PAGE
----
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Do Major Surgical Mistakes Still Happen In The United States?

On Behalf of | Apr 29, 2021 | Medical Malpractice |

Anytime you see a doctor, you place a lot of trust in their expertise, but surgery requires absolute faith in the professional caring for you. They will likely render you unconscious or at least administer localized anesthesia. They will cut your body, a process that could result in severe injuries if not done properly.

The vast majority of surgeries take place without any complications. Often, when issues do arise, they are unpredictable and medical in nature. However, there are dozens of people across the country every year who suffer significantly because of mistakes made by medical professionals during a surgery. How frequently do such mistakes occur in modern medical settings?

Despite improved technology, surgical mistakes happen frequently

There are reporting requirements for when medical professionals make significant errors in their practice of medicine. Surgeons who operate on the wrong side of the body, who leave foreign objects in their patients or who perform the wrong surgery have an obligation to report those mistakes.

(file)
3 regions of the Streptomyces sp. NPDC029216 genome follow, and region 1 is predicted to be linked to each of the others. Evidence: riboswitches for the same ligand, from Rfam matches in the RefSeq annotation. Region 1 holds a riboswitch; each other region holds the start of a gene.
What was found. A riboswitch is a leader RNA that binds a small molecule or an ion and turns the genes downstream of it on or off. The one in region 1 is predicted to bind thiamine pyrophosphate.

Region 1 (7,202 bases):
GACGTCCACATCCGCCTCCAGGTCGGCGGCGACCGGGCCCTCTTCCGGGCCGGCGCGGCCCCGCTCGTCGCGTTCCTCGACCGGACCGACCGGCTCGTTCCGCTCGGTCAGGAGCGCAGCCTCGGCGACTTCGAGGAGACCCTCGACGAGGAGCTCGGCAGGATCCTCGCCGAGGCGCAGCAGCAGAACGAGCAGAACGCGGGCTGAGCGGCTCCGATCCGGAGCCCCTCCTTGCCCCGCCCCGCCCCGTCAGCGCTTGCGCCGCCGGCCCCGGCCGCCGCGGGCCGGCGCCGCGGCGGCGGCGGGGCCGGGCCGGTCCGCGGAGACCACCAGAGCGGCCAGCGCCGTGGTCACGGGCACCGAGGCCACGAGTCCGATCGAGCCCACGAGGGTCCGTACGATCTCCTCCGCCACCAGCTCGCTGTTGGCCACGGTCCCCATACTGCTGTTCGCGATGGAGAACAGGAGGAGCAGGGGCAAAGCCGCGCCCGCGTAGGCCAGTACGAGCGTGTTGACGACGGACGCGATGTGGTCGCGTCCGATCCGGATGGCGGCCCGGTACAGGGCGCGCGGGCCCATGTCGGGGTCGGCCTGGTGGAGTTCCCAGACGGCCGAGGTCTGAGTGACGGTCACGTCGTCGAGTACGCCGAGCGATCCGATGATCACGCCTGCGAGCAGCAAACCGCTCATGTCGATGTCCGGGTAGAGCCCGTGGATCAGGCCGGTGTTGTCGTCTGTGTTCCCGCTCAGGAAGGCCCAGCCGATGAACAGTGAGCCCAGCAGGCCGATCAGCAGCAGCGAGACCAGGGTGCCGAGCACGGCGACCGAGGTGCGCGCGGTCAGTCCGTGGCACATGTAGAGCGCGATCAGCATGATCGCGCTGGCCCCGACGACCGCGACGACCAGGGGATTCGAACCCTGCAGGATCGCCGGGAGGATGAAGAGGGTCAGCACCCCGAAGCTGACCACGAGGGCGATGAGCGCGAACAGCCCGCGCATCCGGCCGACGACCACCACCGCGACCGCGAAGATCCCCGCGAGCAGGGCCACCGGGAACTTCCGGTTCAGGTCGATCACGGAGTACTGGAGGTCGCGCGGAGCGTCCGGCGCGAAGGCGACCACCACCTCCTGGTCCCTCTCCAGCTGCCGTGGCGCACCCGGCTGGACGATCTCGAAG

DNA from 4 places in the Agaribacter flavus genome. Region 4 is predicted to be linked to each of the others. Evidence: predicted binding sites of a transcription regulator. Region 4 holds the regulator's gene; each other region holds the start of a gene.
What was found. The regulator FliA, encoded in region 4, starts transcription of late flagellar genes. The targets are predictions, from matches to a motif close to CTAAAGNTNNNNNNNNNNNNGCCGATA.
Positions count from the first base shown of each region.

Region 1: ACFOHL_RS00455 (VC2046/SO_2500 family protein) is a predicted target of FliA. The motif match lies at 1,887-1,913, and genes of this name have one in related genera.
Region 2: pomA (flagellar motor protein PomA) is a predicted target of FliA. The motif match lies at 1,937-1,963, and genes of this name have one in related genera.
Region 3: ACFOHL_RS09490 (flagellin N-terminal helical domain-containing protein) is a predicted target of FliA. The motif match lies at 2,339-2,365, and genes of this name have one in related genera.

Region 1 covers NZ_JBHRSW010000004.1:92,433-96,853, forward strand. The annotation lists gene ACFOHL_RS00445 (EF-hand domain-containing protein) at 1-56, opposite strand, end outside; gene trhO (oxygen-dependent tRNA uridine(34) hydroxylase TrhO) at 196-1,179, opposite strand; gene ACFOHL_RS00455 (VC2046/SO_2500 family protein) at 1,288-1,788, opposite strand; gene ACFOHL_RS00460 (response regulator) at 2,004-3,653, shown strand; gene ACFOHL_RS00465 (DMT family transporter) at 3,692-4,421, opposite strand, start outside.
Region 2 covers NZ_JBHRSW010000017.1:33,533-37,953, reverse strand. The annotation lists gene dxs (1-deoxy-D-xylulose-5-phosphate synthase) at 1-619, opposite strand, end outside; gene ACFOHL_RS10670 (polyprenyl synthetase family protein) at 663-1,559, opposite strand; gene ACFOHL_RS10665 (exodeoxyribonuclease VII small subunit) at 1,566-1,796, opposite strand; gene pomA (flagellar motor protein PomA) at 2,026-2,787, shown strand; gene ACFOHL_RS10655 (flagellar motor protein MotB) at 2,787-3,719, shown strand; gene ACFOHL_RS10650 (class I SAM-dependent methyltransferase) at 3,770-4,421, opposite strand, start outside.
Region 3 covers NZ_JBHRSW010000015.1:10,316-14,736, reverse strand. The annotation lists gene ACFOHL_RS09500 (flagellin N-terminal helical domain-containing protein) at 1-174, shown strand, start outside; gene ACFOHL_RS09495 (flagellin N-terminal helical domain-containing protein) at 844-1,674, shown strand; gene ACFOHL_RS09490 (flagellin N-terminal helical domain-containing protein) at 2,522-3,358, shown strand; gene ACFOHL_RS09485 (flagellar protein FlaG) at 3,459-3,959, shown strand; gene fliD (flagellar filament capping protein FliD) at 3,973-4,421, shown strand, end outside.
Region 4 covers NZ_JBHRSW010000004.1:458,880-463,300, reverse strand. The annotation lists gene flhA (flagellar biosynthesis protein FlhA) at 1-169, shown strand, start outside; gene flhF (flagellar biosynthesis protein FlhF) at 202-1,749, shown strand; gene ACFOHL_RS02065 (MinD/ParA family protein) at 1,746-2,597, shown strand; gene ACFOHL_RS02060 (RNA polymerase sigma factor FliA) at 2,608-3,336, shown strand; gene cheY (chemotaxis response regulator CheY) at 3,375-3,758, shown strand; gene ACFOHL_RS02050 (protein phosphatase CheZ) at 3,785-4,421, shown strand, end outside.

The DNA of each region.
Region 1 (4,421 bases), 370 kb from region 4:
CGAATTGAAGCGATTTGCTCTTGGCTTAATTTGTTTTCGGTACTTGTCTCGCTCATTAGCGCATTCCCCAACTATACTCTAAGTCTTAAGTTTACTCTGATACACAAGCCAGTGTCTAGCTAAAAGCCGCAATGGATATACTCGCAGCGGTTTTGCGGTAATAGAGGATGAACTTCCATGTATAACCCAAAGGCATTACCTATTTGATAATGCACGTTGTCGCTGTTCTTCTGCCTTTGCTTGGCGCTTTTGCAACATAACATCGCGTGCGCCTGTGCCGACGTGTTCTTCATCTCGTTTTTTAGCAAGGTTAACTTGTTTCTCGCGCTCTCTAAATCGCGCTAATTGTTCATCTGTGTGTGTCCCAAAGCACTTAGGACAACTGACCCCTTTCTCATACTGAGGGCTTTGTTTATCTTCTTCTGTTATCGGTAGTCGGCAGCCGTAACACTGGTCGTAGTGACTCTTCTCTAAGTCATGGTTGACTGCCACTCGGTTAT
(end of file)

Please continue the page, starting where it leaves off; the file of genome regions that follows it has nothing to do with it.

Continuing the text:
In just the first six months of 2019, there were official reports for 60 operations that ended with a foreign object left in a patient’s body and another 29 surgeries with wrong-site errors or other invasive mistakes. While it is likely that some mistakes go unrecognized and unreported, those that do become part of publicly available statistics still seem to occur more frequently than people might imagine.

Surgical mistakes can have costly consequences 

An operation is difficult on your body and so often requires a lengthy period of rehabilitation. People often have to take time off of work and require physical therapy and pain management to regain function after undergoing surgery.

When medical professionals make major mistakes during an operation, that can drastically impact someone’s recovery. It may take them longer to heal, especially because they may require a second surgery to correct the mistake for an additional surgery because the original procedure did not correct the medical issues that necessitated the procedure in the first place.

More time off of work and thousands of dollars of additional medical expenses may be required after a surgical mistake. Victims of such medical errors may need to file a malpractice claim or lawsuit in order to protect themselves from the financial fallout of someone else’s mistake.